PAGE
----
When I hear cult-auteur Don Coscarelli is working on a new film I get pretty excited, I read a synopsis and my excitement grows, Angus Scrimm (the Tall Man!) signs on for a cameo and I find out the film is based on a book reputed to be “unfilmable”. I swoon in my soul.
What you’ll notice first is that Coscarelli hasn’t sabotaged his aesthetic in taking his closest step into the main stream; the general look of the film and its cast, which includes the fantastic Paul Giamatti, may scare away some seasoned fans of that garage-feel of his early films. Don’t fret however, there’s plenty of his usual nonsense crammed in John Dies at the End to make up for that.
If there was a genre called fucking with the future, or unravelling the universe, then John Dies would definitely be a perfect example; it aint time travel and it aint really anything else. You just have to see it and try to let it happen. Essentially it’s the story of a new street drug that pushes the boundaries of human physics, and how two friends are dragged into a mess of alien invasion through the drug, but it’s so much more. It’s like a more elaborate Phantasm on acid.
Chase Williamson and Rob Mayes hold their own throughout as Dave and John respectively, a pair of Coscarelli heroes if ever there was. Giamatti is great, as a wry and doubtful journalist, Doug Jones (he plays all your nightmares in del Toro films) pops up as an alien, and Clancy Brown plays an egocentric exorcist. Special mention goes to Glynn Turman as the cynical old-school detective caught up in something he doesn’t understand. Three guesses as to who I sympathise with most.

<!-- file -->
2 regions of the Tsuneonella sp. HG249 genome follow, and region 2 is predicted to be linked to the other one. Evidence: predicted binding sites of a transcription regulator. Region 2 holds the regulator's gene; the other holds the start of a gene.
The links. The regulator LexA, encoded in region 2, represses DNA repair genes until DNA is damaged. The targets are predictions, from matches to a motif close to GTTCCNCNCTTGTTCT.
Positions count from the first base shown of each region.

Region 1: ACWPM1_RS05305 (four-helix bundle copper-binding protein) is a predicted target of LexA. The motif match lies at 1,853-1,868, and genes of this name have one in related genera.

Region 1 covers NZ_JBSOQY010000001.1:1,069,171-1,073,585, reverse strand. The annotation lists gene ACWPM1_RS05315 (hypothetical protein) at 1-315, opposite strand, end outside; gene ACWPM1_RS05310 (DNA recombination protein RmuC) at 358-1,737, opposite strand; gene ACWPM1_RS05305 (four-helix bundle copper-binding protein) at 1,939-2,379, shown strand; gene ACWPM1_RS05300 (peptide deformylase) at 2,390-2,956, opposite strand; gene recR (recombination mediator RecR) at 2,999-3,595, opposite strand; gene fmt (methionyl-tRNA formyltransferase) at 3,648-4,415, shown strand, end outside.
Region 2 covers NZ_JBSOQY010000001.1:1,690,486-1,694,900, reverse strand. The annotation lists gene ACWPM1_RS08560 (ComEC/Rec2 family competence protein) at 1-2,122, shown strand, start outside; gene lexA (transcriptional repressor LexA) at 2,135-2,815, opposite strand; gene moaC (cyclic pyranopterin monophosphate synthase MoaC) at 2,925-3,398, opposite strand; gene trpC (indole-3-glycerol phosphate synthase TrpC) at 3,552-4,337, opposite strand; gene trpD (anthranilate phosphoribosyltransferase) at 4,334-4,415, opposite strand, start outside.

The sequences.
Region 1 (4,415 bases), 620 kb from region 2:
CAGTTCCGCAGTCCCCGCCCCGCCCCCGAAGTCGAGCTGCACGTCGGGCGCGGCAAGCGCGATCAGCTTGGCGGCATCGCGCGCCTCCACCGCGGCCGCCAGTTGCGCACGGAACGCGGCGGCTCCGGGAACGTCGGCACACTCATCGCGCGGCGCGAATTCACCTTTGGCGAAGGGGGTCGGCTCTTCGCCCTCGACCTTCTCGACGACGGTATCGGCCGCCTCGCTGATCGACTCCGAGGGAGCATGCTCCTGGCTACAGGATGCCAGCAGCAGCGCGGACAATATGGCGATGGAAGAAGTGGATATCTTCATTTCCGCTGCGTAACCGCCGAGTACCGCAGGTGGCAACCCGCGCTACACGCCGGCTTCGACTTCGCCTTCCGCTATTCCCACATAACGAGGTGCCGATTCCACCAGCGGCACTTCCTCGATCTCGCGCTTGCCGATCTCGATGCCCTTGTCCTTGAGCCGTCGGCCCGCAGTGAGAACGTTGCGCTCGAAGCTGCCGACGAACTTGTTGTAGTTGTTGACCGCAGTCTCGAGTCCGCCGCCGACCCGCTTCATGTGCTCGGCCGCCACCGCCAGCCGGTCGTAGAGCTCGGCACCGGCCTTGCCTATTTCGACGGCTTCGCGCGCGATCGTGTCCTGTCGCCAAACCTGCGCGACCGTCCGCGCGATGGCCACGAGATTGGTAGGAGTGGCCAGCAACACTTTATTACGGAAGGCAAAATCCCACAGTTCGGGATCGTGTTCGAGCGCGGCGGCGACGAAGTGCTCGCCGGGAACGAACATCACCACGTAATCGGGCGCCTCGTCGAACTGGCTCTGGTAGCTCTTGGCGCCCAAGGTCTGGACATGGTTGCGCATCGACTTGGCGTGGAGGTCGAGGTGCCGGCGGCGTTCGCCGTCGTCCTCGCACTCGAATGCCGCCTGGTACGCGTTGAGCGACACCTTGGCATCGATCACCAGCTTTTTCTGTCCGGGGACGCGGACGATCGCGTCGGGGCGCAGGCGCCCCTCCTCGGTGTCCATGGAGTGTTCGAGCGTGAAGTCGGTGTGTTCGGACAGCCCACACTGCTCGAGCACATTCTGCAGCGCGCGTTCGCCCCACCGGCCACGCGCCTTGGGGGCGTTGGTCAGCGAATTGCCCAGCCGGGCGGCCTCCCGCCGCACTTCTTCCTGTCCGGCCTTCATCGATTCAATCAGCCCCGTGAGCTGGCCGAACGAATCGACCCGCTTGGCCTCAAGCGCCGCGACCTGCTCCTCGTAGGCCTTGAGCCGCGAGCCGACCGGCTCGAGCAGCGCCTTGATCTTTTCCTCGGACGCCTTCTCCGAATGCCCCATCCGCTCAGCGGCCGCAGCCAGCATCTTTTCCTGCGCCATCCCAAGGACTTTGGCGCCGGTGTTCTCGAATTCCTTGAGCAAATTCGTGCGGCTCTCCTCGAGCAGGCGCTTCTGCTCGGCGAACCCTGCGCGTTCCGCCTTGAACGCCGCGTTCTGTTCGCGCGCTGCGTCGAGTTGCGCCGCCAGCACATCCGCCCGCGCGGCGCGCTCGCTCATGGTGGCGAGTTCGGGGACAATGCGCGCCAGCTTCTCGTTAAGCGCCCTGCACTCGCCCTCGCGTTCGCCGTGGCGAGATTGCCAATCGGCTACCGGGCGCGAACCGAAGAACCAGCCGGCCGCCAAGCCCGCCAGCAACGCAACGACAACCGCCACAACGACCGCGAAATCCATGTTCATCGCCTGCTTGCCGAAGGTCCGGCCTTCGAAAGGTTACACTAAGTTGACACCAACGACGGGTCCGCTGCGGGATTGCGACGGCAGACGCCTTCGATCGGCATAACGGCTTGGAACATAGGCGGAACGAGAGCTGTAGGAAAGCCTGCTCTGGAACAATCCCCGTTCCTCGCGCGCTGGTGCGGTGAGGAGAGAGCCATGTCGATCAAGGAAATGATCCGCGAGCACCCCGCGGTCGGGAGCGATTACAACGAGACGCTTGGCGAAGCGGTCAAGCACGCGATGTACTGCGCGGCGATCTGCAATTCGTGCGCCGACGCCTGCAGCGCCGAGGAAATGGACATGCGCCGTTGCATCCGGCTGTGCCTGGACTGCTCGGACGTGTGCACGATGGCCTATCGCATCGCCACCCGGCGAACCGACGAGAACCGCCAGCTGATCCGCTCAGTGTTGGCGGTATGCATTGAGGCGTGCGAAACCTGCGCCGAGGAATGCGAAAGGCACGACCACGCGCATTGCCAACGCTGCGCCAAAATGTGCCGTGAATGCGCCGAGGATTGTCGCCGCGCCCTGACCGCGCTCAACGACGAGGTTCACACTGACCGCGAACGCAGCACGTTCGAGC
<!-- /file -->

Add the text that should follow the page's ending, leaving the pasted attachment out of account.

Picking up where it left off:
Earlier I mentioned context: that’s an important word when you consider Coscarelli’s CV. Don’t question his world too deeply, you won’t get answers, don’t pull a ridiculous face when things get crazy, because I promise it will get weirder. Sit back and watch, enjoy, savour every stupid moment courtesy of a sharp script and a director obviously having the time of his life.
The embodiment of the “Marmite Film”, John Dies at the End will polarise audiences and perhaps even Coscarelli fans. It is entirely unforgiving in its embracement of the bizarre, silly at times, hilarious at others, conceptually intriguing, and above all entertaining. Miss it if you dare.